The 56,000 square-foot
The center will also serve as the coordination point for an
18-county area of southwest
"This [facility] is right up there among the best -- among that best that any other states have," said Paul Parmenter, director of the State Emergency Management Association, in a statement Monday. "Congratulations for what you have done and thank you for allowing us to be a part of your community."
The center is just a stone's throw away from the current emergency management office. It will combine emergency management and E-911.
"From a disaster perspective from my office, we can manage disasters much more effectively," says Ryan Nicholls, Greene County Emergency Management Director. "We've got room for agencies -- both federal, state, and local -- come together. We've got the technology to allow a complete intelligent network, so everyone knows what's going on and when."
The new center will be built to withstand an F-5 tornado and utility interruptions, providing secure workspace for emergency responders and state-of-the-art emergency communications technology used during disaster events. The energy-efficient building is designed to obtain LEED certification.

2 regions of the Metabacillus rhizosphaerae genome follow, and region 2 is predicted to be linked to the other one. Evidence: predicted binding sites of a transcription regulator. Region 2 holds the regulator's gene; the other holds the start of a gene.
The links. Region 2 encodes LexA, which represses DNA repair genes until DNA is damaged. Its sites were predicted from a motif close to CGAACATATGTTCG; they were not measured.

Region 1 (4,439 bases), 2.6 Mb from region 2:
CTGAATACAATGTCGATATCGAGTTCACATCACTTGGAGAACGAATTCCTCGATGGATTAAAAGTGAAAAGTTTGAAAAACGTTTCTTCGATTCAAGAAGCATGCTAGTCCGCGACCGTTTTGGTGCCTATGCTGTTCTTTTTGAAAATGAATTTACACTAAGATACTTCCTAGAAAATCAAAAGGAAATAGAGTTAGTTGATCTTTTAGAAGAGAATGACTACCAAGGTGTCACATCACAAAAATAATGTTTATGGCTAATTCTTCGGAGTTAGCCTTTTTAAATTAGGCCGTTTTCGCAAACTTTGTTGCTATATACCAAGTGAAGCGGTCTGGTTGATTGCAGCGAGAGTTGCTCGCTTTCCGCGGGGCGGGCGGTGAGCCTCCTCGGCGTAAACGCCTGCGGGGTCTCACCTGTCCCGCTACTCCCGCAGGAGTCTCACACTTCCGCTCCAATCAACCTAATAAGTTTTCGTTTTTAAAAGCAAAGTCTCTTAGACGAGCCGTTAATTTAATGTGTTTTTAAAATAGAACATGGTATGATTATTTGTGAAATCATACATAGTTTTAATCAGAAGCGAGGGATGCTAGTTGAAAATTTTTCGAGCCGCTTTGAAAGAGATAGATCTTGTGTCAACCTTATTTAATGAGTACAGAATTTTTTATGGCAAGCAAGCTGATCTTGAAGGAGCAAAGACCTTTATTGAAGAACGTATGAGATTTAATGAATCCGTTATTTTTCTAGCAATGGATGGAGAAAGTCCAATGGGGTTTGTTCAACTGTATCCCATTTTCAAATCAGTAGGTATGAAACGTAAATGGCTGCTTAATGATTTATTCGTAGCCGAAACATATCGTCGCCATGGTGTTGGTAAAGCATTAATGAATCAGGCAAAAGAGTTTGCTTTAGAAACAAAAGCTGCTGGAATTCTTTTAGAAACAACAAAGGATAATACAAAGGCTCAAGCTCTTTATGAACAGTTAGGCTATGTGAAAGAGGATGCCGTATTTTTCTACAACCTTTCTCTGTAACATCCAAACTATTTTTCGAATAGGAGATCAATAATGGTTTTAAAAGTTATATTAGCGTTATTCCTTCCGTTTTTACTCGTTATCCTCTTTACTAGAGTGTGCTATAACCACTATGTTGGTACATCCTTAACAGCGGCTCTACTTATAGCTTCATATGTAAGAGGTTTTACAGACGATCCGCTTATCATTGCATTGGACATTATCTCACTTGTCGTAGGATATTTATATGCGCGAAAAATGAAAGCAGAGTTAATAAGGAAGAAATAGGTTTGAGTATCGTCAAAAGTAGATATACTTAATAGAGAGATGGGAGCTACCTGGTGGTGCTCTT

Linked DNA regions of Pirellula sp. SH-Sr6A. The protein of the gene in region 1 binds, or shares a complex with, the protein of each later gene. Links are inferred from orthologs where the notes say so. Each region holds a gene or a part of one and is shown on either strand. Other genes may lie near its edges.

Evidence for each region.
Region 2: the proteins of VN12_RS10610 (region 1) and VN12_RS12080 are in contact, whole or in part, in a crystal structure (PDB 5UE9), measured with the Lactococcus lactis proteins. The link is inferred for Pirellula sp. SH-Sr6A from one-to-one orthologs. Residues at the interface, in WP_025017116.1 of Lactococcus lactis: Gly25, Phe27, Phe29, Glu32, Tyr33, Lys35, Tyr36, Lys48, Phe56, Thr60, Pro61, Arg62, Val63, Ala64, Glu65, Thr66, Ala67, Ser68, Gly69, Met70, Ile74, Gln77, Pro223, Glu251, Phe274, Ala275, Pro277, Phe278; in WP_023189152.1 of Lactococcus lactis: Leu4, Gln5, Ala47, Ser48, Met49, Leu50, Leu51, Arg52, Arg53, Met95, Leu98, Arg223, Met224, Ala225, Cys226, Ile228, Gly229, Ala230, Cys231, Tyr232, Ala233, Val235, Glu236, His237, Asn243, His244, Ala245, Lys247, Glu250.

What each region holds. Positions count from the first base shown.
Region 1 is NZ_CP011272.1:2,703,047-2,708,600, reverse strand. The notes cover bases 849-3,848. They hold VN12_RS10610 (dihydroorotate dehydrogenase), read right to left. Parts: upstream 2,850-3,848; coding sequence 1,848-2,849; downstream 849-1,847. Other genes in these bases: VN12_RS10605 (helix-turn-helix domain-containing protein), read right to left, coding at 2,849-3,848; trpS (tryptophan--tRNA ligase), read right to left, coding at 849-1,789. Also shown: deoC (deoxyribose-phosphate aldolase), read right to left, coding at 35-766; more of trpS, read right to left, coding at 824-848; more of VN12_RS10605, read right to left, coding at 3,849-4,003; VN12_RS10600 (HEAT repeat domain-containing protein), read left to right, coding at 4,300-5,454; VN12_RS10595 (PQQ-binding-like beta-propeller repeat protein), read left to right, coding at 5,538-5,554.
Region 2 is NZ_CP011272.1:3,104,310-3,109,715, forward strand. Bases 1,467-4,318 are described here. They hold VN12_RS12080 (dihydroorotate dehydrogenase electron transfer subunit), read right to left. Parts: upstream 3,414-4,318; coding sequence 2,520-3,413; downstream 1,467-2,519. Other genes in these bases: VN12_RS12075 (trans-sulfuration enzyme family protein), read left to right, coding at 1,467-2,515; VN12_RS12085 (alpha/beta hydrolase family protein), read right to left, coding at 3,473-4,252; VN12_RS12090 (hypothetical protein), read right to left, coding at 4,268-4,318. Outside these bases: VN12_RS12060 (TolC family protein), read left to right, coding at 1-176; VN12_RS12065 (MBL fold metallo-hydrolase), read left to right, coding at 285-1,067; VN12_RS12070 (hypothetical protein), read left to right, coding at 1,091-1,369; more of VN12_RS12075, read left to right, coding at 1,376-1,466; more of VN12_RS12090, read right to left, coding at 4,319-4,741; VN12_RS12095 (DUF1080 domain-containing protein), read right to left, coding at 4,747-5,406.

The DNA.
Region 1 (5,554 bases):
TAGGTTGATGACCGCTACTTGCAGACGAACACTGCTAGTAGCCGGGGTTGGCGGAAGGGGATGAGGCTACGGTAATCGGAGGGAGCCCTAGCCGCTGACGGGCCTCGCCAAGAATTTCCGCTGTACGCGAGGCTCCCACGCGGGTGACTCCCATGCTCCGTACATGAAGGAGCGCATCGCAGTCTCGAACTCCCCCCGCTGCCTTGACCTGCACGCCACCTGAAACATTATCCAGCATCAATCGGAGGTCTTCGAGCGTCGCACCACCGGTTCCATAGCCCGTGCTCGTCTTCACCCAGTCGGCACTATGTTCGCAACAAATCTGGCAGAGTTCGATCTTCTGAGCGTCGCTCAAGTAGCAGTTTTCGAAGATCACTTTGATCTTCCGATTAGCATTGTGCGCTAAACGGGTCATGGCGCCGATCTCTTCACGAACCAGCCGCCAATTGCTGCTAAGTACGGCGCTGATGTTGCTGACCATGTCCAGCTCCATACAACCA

According to a news release from the City of
-$1 million FEMA grant, secured by Congressman (now Senator) Roy Blunt
-$1.1 million in COPS Technology grants, secured by Congressman (now Senator) Roy Blunt
-$450,000 Department of Energy grant, secured by Congressman (now Senator) Roy Blunt
-$300,000 Energy Efficiency Community Block Grant
-Up to $1 million a year in voter-approved 911 Sales Tax funds
-$550,000 Emergency Management Performance Grant
-$1.1 million per year of
Look Inside: Greene County's New Public Safety Coordination Center